BOSTON -- Time and again, the scene has played out in the Boston Red Sox clubhouse, Clay Buchholz facing the music after another outing marred by early turbulence, trying to explain to dozens of reporters what went wrong out there.
"It's really frustrating. You play to win, we won the game, so that cures a little bit of it," the Red Sox right-hander said, his long face running counter to an otherwise overjoyed clubhouse on the heels of another David Ortiz walk-off. "But it's got me scratching my head at points."
Of Buchholz's eight starts so far this season, Saturday was already the fifth time he has surrendered five earned runs. In the second inning, his pitches were all over the strike zone, and he ended up paying dearly after Houston's George Springer turned on a waist-high, 90-mph cutter and cranked it off the ThinkEnergy billboard high above the Monster seats in left-center field for his second grand slam of the season, which gave the Astros a 5-2 lead.
It was mostly smooth sailing the rest of the way after Buchholz got past that, totaling five strikeouts over the third through sixth innings. After inducing only three swinging strikes in the first two innings, Buchholz hunkered down and got nearly a dozen over his final four.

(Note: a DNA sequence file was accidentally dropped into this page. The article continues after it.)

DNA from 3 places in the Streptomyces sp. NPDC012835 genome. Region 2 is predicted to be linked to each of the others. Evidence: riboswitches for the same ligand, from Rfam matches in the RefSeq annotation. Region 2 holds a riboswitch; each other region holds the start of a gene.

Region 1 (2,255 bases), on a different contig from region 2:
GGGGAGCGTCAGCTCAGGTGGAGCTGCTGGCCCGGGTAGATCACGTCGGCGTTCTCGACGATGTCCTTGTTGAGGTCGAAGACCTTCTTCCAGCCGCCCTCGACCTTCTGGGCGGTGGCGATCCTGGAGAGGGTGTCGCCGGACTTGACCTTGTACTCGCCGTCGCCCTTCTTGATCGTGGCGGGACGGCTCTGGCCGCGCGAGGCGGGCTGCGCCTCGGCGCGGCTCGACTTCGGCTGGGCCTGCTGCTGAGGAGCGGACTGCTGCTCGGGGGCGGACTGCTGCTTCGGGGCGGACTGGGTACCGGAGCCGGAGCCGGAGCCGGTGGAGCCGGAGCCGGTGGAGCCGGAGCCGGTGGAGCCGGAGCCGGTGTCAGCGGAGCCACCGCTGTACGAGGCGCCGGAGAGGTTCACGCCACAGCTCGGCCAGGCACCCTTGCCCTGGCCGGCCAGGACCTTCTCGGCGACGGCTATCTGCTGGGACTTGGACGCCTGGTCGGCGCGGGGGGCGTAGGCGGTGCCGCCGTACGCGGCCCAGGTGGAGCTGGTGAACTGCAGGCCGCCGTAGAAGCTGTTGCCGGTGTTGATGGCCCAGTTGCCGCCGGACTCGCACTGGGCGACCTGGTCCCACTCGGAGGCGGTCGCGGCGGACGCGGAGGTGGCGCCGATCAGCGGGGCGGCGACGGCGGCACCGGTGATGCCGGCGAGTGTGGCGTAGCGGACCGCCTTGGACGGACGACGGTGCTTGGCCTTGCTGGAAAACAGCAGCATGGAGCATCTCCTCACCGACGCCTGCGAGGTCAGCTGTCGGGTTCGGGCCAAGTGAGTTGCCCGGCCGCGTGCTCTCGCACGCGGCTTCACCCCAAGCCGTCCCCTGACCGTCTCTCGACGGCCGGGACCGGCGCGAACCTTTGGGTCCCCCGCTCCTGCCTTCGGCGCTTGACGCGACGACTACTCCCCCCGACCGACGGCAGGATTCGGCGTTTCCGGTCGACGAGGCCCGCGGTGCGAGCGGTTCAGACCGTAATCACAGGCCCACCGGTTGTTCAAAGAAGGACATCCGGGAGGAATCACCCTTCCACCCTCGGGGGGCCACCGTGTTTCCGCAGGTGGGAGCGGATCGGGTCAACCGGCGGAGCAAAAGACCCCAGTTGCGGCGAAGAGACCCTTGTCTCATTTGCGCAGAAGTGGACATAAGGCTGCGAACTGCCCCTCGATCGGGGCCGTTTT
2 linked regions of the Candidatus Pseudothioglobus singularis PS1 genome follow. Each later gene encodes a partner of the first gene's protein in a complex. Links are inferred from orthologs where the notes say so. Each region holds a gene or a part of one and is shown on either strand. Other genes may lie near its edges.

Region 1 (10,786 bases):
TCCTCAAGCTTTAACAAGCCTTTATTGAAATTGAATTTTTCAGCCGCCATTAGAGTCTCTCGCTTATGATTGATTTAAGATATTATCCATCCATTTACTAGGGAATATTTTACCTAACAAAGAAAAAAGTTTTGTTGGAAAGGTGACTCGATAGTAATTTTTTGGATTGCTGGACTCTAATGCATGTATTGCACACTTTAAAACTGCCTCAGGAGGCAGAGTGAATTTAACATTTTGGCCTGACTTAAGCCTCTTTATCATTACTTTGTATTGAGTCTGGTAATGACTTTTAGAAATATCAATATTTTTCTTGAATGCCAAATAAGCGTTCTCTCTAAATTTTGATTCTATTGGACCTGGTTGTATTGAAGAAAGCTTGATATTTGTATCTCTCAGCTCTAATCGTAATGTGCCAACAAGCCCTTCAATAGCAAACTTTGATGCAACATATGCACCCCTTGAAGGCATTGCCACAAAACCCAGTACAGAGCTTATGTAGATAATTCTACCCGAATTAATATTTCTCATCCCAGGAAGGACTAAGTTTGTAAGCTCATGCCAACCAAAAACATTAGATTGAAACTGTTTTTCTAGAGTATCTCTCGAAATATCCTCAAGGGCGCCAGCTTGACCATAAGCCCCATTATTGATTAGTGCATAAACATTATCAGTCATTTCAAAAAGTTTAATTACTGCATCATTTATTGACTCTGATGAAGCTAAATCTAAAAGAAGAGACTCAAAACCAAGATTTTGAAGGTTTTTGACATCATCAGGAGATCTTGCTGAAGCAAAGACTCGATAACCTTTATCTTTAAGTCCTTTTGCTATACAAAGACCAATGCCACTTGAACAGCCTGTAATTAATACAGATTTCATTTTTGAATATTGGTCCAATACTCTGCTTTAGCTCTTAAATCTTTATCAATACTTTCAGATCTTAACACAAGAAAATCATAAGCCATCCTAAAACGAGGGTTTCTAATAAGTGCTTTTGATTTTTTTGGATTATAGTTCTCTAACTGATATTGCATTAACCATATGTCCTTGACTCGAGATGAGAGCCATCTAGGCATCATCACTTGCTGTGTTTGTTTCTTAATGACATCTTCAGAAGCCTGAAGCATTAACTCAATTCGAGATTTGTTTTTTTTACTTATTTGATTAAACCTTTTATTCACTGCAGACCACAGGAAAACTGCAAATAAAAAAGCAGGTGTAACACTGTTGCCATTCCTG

Buchholz worked in his changeup artfully in the third, ringing up Marwin Gonzalez and Luis Valbuena on back-to-back at-bats with changeups away and diving out of the zone. Then, to finish it off, he served up an 80-mph change to Preston Tucker to induce a fly out.
Buchholz worked some more craft in the fifth with two more strikeouts, catching Carlos Correa looking at a fastball down and in, then whiffing Gonzalez on a low-and-away changeup a second time.
"I thought he had better stuff today than his last time out," said Red Sox manager John Farrell, alluding to Monday's 14-7 win over Oakland. "I thought he was more powerful and crisp, and settled in after the second inning. He was able to give us the six innings and stabilize the game."
After confirming in his postgame news conference that Buchholz would be making his next scheduled start, Farrell was twice asked what he thought was contributing to the early-inning struggles of his nominal No. 2 starter. While pointing out the quality in his May 4 start against Chicago -- which involved his first win and his season bests for strikeouts (six) and earned runs (two) -- Farrell put it in layman's terms.
"It's not by lack of effort on his part, lack of work in between starts," Farrell said. "To simplify it, it's about being a little more in command in the count."